Dear Mordechai,

The minhag seems to be to use red for fleishigs and blue for milchigs.  What color should one use for pareve?



Dear Colorless,

The minhag seems to be to use whatever’s left.  Like if you buy a package that has red, blue, and one other color, that third color is pareve.  Looking into my pareve drawer, I apparently use yellow, white, black, clear, green, and wood.  I also have a red measuring spoon in there, because recipes rarely call for, say, 1 teaspoon meat. 

But you shouldn’t necessarily go by what I have, because I also have a red pizza cutter that is apparently for meat pizza, but I use it for milchigs.  I also just bought a red cheese slicer, because it was in the fifth store I went to.  I got both of those items in Amazing Savings, where they ended up because no one at the regular stores was buying red pizza slicers, probably because the only people who make pizza at home are Yidden during the Nine Days.  And in fact, the second to last store I went to for a cheese slicer was a frum appliance store, and I was told that they don’t carry cheese slicers because no one was buying them.  Which is weird, because I know that the kosher supermarkets sell huge blocks of cheese.  So we’re just biting into huge blocks of cheese now?  I’m asking so I know what’s socially acceptable for me.  I’m only buying a cheese slicer because I’m married.

So a lot of things in my house just go by a combination of logic and the history of our shopping trips, the result being that anyone who comes into our house and helps themselves in the kitchen is likely to make things treif.  Especially my mother-in-law, who, in her house, uses red for milchigs and blue for fleishigs.  But at least if she cuts the cheese, it will be kosher.

If that makes you uncomfortable, many people use green, the logic being that many pareve foods are green, whereas if your meat or milk turns green, you throw it out. 

Wait.  Why do we eat vegetables, again?


Dear Mordechai,

What happens to our laps when we stand up?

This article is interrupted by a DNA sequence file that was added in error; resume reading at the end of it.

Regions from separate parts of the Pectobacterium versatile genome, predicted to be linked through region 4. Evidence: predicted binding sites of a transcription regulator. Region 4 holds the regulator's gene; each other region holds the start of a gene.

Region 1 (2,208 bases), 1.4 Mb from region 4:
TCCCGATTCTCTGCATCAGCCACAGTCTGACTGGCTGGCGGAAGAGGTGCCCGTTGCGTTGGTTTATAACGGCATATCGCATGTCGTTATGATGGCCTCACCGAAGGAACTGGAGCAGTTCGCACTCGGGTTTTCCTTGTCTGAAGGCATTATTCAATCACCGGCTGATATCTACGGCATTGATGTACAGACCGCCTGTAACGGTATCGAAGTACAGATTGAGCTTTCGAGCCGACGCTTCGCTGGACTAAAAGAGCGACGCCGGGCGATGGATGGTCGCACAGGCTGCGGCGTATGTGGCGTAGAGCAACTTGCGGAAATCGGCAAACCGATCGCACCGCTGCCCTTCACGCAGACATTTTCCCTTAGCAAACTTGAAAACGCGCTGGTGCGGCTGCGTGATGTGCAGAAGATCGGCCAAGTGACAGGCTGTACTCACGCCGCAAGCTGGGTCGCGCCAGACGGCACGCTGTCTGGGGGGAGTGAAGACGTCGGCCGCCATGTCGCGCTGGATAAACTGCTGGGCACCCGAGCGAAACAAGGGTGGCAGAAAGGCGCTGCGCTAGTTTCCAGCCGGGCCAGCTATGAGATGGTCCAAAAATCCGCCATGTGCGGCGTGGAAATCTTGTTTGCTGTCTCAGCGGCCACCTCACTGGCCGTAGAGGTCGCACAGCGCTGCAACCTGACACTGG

BTC, Baltimore


Dear B.,

Nothing, if you use Velcro.  Basically, what happens to your lap is the same thing that happens to the seat of a folding chair when you fold it.  It’s useless now, but if you want you can lay it down on the floor and sit on it on Tisha B’Av. 

A lot of people have this question, but how important are laps anyway?  Laps are overrated.  You can’t eat a meal on your lap – just put down a placemat or a pair of blue or red pants and try to balance your drink on one leg.  And if you want to fix something using your lap as a surface, you keep losing screws.  Unless you’re a girl.  Women have laps, because they have skirts.  That’s one of the unsung benefits of skirts.  Mommies keep complaining that they don’t have pockets, but totties don’t have laps.  More and more so as time goes on.

And unless your leg is the same width the entire way up, our laps tilt downward.  One of my kids sits on my lap during bentching sometimes, and he spends the entire time sliding under the table.  By the end of bentching, he’s not there anymore. 

A lap isn’t even technically a body part.  When you’re learning biology, the teacher never points to something and goes, “And this is the lap.”  But that’s because in every picture in your biology book, the models are standing up.  Or possibly lying down. 

Laps are a made-up thing that we came up with because there was a lack of sufficient seating space, and we didn’t want to get up. 

“Here; just sit on my lap.”

 Have a question for “How Should I Know?”  The first person to send one in along with a stamp will get – for free! – the rest of my fish head.